Welcome to European Tribune. It's gone a bit quiet around here these days, but it's still going.
Indeed, this is too broad a question. I ask it the light of the RES directive objective of 10% RE in transportation. It is clear that such a penetration of RE will be possible only if overall fuel consumption of the transportation sector diminishes.

Since we know that demand for mobility is unlikely to decrease, the only solution a shift towards vastly more efficiency transportation systems -- public transportation. But then the time constraint kicks in, hence my earlier remark on subway/tramway line construction times.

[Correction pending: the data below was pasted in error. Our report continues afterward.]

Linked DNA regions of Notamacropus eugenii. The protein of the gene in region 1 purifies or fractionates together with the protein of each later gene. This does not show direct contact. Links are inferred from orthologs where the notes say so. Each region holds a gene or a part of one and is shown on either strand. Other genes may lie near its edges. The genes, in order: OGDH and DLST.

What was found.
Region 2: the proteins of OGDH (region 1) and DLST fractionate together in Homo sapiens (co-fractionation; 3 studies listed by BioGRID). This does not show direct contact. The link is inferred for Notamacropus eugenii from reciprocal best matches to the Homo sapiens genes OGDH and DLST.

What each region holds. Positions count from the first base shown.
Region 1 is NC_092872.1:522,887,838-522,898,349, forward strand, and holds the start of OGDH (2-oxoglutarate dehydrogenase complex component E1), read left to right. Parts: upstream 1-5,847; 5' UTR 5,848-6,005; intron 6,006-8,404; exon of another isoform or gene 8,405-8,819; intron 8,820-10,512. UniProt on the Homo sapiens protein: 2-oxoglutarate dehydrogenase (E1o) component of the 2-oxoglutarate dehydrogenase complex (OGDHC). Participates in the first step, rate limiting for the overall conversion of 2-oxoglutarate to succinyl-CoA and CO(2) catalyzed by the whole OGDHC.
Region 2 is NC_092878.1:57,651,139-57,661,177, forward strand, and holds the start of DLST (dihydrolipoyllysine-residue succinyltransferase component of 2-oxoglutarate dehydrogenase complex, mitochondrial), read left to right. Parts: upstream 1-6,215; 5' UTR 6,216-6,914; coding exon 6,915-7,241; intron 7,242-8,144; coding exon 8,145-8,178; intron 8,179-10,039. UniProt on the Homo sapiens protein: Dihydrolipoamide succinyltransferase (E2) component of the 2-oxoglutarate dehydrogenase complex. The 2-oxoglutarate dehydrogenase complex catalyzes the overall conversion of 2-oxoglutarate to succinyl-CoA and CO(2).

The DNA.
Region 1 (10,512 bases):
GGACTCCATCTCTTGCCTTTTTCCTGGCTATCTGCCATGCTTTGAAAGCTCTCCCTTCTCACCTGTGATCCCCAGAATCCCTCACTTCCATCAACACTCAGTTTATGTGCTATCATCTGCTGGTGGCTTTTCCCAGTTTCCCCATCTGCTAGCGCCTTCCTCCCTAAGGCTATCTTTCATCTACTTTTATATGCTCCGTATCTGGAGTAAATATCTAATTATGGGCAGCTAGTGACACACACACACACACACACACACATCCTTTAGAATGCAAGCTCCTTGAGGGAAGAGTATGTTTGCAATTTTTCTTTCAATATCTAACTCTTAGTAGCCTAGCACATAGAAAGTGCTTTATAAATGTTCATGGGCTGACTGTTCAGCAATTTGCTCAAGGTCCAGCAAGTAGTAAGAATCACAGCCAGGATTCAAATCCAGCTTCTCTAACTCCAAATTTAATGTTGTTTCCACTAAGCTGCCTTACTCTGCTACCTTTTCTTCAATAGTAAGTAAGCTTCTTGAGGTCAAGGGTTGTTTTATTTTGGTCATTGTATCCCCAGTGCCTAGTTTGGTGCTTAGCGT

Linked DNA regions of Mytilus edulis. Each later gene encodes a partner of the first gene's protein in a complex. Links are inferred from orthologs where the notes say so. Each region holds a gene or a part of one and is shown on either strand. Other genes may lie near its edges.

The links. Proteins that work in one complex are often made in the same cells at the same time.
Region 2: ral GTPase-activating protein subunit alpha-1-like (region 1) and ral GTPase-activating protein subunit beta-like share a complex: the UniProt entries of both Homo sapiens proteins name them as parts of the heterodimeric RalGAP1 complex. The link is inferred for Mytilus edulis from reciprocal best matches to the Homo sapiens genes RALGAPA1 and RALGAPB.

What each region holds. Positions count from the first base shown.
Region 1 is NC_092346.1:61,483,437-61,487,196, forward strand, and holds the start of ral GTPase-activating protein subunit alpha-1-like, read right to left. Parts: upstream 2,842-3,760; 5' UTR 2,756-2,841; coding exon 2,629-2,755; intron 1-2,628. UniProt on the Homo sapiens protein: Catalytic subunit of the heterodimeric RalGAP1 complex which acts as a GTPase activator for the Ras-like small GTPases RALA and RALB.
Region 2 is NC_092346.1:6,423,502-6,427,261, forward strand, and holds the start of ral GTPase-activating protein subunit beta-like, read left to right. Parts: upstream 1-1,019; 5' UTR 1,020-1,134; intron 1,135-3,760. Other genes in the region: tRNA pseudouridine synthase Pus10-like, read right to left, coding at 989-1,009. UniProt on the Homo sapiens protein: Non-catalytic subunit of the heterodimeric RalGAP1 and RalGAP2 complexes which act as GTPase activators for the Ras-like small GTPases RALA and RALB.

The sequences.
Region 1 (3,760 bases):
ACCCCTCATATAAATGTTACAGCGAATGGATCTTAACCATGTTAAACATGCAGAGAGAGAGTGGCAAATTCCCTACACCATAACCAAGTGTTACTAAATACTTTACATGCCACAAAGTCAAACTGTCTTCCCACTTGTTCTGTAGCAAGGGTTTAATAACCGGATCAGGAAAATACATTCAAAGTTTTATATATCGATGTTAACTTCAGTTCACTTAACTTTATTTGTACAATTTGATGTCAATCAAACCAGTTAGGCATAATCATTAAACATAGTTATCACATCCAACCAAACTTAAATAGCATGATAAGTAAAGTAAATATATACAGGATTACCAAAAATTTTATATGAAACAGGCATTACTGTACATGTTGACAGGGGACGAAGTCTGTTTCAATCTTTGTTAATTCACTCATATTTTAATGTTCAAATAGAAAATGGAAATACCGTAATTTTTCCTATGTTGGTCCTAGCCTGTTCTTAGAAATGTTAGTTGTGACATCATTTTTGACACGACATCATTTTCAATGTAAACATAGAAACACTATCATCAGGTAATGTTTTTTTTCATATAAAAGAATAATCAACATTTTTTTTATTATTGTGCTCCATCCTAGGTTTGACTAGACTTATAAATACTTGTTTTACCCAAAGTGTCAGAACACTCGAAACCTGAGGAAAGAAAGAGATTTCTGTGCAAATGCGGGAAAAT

I don't know what to think about this, given, as you said, how central political commitment is. The point is not really to forecast what may take place but to understand what is actually possible if there is a strong political will. Madrid, seems to be a clear case. What impact can we expect overall?

Rien n'est gratuit en ce bas monde. Tout s'expie, le bien comme le mal, se paie tot ou tard. Le bien c'est beaucoup plus cher, forcement. Celine

by UnEstranAvecVueSurMer (holopherne ahem gmail) on Tue Nov 24th, 2009 at 06:09:41 AM EST
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